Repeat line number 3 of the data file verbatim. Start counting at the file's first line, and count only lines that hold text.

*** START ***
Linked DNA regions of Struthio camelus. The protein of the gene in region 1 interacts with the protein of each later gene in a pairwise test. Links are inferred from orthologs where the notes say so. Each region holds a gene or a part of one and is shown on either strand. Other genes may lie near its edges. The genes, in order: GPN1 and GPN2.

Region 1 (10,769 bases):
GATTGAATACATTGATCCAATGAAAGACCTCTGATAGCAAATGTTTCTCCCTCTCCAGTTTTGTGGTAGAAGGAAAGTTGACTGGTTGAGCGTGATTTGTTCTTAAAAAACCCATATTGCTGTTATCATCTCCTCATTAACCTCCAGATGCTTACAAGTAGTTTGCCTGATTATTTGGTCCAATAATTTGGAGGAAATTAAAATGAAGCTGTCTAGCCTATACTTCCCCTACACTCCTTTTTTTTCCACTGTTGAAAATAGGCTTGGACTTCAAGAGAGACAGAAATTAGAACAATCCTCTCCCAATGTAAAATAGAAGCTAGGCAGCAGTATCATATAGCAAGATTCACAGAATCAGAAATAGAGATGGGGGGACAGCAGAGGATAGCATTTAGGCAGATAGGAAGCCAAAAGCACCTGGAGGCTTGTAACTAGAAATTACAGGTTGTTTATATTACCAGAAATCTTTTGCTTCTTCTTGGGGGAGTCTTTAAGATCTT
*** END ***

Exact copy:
GATTGAATACATTGATCCAATGAAAGACCTCTGATAGCAAATGTTTCTCCCTCTCCAGTTTTGTGGTAGAAGGAAAGTTGACTGGTTGAGCGTGATTTGTTCTTAAAAAACCCATATTGCTGTTATCATCTCCTCATTAACCTCCAGATGCTTACAAGTAGTTTGCCTGATTATTTGGTCCAATAATTTGGAGGAAATTAAAATGAAGCTGTCTAGCCTATACTTCCCCTACACTCCTTTTTTTTCCACTGTTGAAAATAGGCTTGGACTTCAAGAGAGACAGAAATTAGAACAATCCTCTCCCAATGTAAAATAGAAGCTAGGCAGCAGTATCATATAGCAAGATTCACAGAATCAGAAATAGAGATGGGGGGACAGCAGAGGATAGCATTTAGGCAGATAGGAAGCCAAAAGCACCTGGAGGCTTGTAACTAGAAATTACAGGTTGTTTATATTACCAGAAATCTTTTGCTTCTTCTTGGGGGAGTCTTTAAGATCTT